"Surrounding systems for the passengers’ safety like onboard CCTV, platform supervision, onboard emergency calls and onboard telemetry including remote train diagnosis were not economically available at that time," explains Frank Gerken. "But today, safety improves with increased automation as computerised systems control train movements more precisely and more reliablely than humans." UTO not only requires extensive CCTV with links to a manned control centre but also obstacle detection systems, automatic platform supervision to detect persons on the track as well as passenger operated plungers on stations and trains to send for help in an emergency.
"The big benefit of having a driverless system is the safety – the element of human error is taken out completely," said Copenhagen Metro chief executive Piero Marotta already in 2009. The 21km state-of-the-art metro in the Danish capital is one of Europe’s first driverless train systems. All movements and track switches are run from one single control room, which applies one of the most sophisticated railway security systems.
With automated systems not only the safety onboard the train is enhanced. In Copenhagen, it is impossible for someone to be killed by falling or jumping in front of a train. Platform edge doors close every possible way onto the tracks. At the city’s outdoor stations, closely-spaced infra-red rays or a laser beam scanner are connected directly to the control system, reacting immediately if a person falls or walks on to the tracks.
Enhanced customer service with less staff?
In London, where senior Tory politicians and Mayor Boris Johnson have discussed the introduction of driverless trains, one area of concern was potential staff cuts and lay-offs. In heated exchanges between the Mayor and rail trade unions, Johnson announced he wanted to implement driverless trains in order to reduce disruptions through strikes and standoffs and revealed that automated trains have been successfully tested.
However, while rail operator Transport for London (TfL) sees the opportunity to decrease costs, enhance performance of their trains and avoid disruptions by striking train drivers, employees fear the potential staff cuts. Frank Gerken believes the fear of being sacked because of the introduction of automation to an existing metro system is usually unjustified. "The job of the drivers is mostly turned into a passenger service job and thus the presence of metro staff is enhanced on the platforms and onboard the trains."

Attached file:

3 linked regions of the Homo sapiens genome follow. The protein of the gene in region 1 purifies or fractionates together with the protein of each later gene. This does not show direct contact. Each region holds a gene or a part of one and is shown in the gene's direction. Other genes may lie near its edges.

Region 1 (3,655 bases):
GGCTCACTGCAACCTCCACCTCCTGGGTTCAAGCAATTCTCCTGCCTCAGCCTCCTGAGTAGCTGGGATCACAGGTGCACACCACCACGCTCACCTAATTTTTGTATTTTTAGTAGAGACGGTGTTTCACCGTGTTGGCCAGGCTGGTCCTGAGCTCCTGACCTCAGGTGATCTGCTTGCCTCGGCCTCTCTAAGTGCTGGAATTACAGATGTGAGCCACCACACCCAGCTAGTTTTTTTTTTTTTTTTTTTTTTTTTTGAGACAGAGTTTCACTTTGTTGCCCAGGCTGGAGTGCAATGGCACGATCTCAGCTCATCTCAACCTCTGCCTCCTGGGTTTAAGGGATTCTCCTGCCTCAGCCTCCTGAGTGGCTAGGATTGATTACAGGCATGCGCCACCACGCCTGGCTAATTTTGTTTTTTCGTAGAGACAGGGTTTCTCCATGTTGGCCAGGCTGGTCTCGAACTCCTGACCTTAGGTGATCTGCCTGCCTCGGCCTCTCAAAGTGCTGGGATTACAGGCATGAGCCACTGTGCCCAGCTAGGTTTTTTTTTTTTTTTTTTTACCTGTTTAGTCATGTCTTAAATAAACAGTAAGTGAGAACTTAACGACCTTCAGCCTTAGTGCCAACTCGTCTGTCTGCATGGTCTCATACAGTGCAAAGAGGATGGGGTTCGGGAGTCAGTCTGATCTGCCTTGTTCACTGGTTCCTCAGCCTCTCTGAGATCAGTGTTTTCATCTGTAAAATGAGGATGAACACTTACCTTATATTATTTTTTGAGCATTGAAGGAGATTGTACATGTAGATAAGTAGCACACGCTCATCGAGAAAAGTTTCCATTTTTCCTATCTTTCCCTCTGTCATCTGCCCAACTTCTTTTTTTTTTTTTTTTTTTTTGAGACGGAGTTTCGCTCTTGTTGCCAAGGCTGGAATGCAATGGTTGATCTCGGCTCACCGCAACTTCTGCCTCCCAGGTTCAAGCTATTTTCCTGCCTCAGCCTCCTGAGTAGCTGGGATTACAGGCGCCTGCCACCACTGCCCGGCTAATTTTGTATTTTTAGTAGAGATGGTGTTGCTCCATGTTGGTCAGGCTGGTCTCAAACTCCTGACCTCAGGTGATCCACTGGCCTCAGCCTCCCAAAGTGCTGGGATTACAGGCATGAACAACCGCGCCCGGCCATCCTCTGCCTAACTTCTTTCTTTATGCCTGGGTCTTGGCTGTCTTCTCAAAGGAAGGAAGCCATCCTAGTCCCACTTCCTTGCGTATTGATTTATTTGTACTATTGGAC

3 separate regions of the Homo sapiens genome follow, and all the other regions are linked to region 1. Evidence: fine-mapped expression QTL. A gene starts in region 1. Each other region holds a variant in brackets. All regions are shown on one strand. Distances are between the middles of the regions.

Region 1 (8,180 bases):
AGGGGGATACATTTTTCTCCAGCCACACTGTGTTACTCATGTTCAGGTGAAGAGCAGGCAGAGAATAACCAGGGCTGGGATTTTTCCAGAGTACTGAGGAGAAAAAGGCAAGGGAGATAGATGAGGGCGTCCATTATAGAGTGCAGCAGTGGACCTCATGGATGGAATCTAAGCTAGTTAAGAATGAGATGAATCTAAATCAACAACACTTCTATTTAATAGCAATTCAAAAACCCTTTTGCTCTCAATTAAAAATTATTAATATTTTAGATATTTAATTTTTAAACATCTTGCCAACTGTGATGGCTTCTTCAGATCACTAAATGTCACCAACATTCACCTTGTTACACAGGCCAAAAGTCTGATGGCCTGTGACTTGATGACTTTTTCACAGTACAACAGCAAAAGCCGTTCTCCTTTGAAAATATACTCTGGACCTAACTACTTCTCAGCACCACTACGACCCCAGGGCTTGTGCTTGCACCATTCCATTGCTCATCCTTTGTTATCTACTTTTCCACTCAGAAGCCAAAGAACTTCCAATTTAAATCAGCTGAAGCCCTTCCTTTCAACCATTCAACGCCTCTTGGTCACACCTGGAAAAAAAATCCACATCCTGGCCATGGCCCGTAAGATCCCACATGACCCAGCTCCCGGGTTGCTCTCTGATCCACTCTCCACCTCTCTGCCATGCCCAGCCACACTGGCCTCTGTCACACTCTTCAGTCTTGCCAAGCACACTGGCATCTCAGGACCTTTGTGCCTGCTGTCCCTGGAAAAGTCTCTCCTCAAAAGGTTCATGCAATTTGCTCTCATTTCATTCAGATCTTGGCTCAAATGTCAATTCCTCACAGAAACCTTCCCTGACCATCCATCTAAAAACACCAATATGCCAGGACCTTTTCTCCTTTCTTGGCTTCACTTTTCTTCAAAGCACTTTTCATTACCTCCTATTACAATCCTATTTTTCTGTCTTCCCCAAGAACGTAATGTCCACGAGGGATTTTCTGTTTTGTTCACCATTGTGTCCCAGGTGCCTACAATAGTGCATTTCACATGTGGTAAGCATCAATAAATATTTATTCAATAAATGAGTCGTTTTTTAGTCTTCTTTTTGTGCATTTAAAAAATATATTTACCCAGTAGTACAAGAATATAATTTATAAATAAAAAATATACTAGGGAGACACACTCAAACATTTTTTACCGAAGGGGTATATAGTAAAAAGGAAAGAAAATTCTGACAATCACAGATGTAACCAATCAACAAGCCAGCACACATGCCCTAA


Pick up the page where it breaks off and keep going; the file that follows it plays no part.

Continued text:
Together with more predictable and regular timetables and the enhanced frequency of trains, taking a metro or underground train could actually become a pleasant experience for customers. "There are mostly advantages for the passengers," says Gerken. "Experience shows that passengers appreciate the higher quality of service that comes with automation so the overall passenger traffic increases together with the degree of automation."
The future is automated
Frank Gerken is not the only one who believes the future of railway lies in automation and driverless trains. "Productivity needs to be continuously improved just like in all other areas," he says.
Yet there is space for improvement as evolving technology could further enhance overall automation system functions and performance of the trains.
"This applies for example to higher bandwidth for track-train communication, new sensors for train localisation or platform supervision, as well as to more processing capacity of the computers," Gerken explains.
Others call for a universally accepted methodology to determine the appropriate level of automation for a specific metro system. In recent years, technology has made huge progress and there are many suppliers able to provide a wide range of state-of-the-art automated systems. But the choice to go for a certain system is still a rather subjective one instead of being based on a systematic business analysis.
Nonetheless, it will only be a matter of time before the benefits of increased levels of automation on metro systems will be realised on main lines and high-speed railways, as operators are looking to boost safety and security, and enhance the comfort and quality of rail travel. "Humans are more likely to make errors than technical systems," says Gerken. And safety is what it is all about.